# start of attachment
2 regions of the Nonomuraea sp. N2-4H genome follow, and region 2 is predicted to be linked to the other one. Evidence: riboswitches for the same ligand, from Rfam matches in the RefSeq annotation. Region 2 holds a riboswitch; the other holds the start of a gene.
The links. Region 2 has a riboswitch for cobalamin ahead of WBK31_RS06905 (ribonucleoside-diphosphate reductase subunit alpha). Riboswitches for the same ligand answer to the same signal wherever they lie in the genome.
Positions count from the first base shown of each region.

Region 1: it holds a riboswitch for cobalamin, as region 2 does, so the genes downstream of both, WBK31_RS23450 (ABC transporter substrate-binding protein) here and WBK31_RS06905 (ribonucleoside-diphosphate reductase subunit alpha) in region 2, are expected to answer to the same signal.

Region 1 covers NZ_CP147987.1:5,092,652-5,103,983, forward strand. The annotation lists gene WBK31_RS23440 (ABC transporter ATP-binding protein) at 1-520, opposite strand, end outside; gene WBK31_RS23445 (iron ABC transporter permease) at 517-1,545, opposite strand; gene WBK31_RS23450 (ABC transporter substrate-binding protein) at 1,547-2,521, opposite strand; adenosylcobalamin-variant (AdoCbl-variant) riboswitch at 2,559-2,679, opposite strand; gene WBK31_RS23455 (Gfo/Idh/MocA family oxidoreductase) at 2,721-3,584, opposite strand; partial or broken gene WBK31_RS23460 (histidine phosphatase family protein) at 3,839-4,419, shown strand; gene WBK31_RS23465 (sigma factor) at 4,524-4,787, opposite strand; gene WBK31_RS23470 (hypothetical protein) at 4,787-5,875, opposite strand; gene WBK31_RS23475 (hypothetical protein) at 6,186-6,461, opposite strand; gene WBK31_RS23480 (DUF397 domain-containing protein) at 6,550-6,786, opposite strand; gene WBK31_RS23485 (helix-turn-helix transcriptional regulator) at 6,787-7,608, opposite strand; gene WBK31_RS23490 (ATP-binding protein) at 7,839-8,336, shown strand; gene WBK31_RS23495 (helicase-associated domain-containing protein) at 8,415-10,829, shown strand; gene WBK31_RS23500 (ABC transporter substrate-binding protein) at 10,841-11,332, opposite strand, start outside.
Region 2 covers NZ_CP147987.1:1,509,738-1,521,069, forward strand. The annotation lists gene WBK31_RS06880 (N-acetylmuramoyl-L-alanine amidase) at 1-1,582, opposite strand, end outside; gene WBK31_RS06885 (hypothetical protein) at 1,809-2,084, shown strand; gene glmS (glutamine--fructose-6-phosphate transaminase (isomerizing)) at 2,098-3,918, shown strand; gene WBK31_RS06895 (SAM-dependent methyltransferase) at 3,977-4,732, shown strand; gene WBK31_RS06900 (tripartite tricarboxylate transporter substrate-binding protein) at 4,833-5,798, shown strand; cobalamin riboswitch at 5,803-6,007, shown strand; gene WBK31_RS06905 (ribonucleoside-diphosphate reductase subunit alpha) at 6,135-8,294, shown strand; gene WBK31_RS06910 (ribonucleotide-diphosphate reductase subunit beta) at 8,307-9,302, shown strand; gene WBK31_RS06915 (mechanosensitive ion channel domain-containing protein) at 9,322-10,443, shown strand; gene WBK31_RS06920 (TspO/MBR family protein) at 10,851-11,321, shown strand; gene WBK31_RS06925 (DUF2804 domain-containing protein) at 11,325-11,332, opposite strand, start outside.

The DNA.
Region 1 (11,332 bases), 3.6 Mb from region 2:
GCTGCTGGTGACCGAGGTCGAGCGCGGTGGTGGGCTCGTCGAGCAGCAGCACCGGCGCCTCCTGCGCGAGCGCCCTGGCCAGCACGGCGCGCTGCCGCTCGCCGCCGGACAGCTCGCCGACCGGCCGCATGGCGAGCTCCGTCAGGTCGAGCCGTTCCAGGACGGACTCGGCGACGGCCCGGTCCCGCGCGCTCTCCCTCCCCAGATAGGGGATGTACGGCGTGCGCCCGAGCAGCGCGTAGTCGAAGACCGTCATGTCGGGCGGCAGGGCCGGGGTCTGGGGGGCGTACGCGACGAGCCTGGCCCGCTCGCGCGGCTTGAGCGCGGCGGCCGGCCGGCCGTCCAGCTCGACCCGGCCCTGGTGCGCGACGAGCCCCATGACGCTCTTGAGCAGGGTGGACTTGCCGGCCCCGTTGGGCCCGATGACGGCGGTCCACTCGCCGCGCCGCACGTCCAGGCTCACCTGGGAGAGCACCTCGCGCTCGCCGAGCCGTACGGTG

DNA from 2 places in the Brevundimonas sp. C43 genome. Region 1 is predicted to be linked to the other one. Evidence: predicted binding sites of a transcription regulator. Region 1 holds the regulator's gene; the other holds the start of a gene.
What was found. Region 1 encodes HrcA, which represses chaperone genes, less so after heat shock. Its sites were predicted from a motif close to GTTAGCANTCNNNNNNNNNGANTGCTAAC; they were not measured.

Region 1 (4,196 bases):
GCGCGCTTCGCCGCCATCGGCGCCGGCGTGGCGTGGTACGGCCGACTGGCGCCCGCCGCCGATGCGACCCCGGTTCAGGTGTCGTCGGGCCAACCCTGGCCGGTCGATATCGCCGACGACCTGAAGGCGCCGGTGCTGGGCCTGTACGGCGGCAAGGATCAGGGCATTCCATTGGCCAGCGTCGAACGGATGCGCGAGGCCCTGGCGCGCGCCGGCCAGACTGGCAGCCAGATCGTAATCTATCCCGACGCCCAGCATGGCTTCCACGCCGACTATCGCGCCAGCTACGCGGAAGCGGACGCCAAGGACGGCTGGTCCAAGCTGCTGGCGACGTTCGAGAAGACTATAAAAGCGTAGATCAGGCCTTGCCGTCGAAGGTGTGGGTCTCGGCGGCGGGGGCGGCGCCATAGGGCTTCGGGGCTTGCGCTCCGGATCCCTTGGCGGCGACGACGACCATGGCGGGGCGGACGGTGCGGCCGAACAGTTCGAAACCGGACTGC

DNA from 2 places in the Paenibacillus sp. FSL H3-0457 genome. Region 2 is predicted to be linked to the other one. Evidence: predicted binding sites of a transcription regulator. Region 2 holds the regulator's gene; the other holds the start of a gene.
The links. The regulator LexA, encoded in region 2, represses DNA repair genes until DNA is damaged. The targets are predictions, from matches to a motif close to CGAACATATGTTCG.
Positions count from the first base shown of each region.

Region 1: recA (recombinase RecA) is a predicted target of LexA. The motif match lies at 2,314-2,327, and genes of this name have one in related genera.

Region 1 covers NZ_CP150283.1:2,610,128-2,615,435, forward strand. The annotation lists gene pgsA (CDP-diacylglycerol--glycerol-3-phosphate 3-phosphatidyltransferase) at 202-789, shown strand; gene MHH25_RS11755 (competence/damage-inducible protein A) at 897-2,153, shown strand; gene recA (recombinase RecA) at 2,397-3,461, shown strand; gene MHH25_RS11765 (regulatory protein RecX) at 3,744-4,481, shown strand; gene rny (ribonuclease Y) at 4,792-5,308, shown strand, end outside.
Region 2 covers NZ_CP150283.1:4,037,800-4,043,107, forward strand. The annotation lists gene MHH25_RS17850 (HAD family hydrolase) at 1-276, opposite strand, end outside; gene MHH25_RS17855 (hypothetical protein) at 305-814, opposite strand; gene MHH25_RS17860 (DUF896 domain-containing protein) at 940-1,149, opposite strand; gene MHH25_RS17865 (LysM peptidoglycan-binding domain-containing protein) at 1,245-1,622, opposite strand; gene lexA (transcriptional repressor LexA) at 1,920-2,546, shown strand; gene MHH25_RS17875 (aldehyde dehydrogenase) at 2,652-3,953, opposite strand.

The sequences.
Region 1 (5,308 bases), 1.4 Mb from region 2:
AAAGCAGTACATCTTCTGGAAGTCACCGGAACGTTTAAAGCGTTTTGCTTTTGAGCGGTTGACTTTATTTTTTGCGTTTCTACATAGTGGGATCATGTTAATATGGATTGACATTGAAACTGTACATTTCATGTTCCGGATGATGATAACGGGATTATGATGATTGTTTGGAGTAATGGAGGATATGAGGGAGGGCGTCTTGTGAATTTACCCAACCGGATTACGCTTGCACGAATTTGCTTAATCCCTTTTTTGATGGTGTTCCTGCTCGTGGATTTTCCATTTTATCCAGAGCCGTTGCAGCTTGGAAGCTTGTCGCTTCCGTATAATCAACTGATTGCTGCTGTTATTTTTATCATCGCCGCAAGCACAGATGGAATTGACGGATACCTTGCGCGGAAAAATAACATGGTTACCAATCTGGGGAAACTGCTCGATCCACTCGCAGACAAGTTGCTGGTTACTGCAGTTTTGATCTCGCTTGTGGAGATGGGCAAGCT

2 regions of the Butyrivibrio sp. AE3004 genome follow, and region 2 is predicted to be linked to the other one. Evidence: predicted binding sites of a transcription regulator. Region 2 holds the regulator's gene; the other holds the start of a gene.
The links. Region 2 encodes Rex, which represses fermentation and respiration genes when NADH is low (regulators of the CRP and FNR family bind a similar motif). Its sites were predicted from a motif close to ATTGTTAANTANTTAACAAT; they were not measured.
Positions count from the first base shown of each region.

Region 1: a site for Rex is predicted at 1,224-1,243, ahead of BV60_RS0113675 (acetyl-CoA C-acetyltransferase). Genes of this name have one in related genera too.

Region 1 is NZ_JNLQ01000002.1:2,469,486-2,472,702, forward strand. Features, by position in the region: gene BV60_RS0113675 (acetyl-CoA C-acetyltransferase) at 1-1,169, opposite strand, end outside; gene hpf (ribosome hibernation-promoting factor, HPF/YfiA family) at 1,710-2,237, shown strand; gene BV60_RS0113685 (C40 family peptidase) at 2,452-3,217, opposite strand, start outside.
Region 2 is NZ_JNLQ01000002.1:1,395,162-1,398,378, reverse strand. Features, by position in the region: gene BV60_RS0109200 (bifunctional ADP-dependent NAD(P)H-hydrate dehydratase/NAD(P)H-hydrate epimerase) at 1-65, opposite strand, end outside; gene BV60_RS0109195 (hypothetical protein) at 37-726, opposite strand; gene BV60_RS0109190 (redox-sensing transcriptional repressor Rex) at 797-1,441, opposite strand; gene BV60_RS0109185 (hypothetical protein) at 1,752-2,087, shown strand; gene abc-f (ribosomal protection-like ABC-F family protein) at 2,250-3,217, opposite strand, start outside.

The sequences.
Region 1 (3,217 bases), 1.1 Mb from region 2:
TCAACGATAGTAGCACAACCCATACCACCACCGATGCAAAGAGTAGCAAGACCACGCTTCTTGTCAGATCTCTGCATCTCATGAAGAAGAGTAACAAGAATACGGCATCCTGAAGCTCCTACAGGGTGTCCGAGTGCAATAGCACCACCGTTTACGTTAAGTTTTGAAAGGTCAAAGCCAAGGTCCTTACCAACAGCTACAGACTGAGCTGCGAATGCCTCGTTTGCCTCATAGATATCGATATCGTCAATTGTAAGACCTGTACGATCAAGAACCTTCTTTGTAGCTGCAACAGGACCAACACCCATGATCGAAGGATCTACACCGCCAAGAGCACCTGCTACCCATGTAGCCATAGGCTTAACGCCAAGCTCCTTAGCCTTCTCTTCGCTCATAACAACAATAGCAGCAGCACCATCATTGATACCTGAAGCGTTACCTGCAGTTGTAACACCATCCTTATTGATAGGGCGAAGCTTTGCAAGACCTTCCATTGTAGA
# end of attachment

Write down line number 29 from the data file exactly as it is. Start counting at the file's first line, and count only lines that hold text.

The sequences.